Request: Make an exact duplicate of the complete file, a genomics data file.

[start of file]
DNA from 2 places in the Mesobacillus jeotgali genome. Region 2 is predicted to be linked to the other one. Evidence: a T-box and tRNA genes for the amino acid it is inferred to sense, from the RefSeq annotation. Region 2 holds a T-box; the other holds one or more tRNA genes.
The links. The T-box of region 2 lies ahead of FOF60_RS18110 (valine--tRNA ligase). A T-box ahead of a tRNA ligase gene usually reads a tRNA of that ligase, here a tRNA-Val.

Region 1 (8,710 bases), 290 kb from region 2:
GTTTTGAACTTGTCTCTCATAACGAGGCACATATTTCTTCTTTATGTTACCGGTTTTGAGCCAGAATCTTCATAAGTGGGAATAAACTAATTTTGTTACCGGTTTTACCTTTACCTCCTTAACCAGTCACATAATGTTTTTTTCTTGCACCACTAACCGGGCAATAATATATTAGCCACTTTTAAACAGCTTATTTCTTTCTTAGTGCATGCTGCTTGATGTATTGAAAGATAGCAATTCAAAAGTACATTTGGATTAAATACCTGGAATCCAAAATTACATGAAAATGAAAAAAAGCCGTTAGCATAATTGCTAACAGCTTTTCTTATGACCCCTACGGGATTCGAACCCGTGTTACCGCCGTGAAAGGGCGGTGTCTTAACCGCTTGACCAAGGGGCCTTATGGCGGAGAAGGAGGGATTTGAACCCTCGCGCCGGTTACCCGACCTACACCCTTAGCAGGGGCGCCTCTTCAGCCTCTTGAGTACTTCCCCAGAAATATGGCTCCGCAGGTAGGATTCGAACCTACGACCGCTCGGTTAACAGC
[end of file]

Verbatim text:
DNA from 2 places in the Mesobacillus jeotgali genome. Region 2 is predicted to be linked to the other one. Evidence: a T-box and tRNA genes for the amino acid it is inferred to sense, from the RefSeq annotation. Region 2 holds a T-box; the other holds one or more tRNA genes.
The links. The T-box of region 2 lies ahead of FOF60_RS18110 (valine--tRNA ligase). A T-box ahead of a tRNA ligase gene usually reads a tRNA of that ligase, here a tRNA-Val.

Region 1 (8,710 bases), 290 kb from region 2:
GTTTTGAACTTGTCTCTCATAACGAGGCACATATTTCTTCTTTATGTTACCGGTTTTGAGCCAGAATCTTCATAAGTGGGAATAAACTAATTTTGTTACCGGTTTTACCTTTACCTCCTTAACCAGTCACATAATGTTTTTTTCTTGCACCACTAACCGGGCAATAATATATTAGCCACTTTTAAACAGCTTATTTCTTTCTTAGTGCATGCTGCTTGATGTATTGAAAGATAGCAATTCAAAAGTACATTTGGATTAAATACCTGGAATCCAAAATTACATGAAAATGAAAAAAAGCCGTTAGCATAATTGCTAACAGCTTTTCTTATGACCCCTACGGGATTCGAACCCGTGTTACCGCCGTGAAAGGGCGGTGTCTTAACCGCTTGACCAAGGGGCCTTATGGCGGAGAAGGAGGGATTTGAACCCTCGCGCCGGTTACCCGACCTACACCCTTAGCAGGGGCGCCTCTTCAGCCTCTTGAGTACTTCCCCAGAAATATGGCTCCGCAGGTAGGATTCGAACCTACGACCGCTCGGTTAACAGC